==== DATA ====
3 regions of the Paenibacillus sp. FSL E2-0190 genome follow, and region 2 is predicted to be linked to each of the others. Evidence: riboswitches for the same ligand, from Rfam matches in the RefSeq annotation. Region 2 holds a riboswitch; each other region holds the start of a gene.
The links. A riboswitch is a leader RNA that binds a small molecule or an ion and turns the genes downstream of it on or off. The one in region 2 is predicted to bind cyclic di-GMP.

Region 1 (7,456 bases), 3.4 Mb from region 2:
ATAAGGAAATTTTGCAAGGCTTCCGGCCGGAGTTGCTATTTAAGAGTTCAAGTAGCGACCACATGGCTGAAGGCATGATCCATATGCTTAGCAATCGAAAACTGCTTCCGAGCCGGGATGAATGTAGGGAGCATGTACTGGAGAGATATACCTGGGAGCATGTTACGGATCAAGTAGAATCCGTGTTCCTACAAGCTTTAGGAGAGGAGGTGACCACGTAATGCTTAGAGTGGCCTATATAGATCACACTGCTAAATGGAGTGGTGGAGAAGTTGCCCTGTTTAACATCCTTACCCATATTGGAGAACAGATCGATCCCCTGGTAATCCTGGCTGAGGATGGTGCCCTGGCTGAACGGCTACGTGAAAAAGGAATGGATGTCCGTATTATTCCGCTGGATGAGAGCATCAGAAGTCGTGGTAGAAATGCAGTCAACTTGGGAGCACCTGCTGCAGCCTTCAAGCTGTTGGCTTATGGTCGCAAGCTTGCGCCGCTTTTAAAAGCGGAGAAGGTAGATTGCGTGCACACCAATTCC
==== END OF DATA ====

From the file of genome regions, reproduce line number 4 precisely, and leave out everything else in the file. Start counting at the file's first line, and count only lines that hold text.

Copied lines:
ATAAGGAAATTTTGCAAGGCTTCCGGCCGGAGTTGCTATTTAAGAGTTCAAGTAGCGACCACATGGCTGAAGGCATGATCCATATGCTTAGCAATCGAAAACTGCTTCCGAGCCGGGATGAATGTAGGGAGCATGTACTGGAGAGATATACCTGGGAGCATGTTACGGATCAAGTAGAATCCGTGTTCCTACAAGCTTTAGGAGAGGAGGTGACCACGTAATGCTTAGAGTGGCCTATATAGATCACACTGCTAAATGGAGTGGTGGAGAAGTTGCCCTGTTTAACATCCTTACCCATATTGGAGAACAGATCGATCCCCTGGTAATCCTGGCTGAGGATGGTGCCCTGGCTGAACGGCTACGTGAAAAAGGAATGGATGTCCGTATTATTCCGCTGGATGAGAGCATCAGAAGTCGTGGTAGAAATGCAGTCAACTTGGGAGCACCTGCTGCAGCCTTCAAGCTGTTGGCTTATGGTCGCAAGCTTGCGCCGCTTTTAAAAGCGGAGAAGGTAGATTGCGTGCACACCAATTCC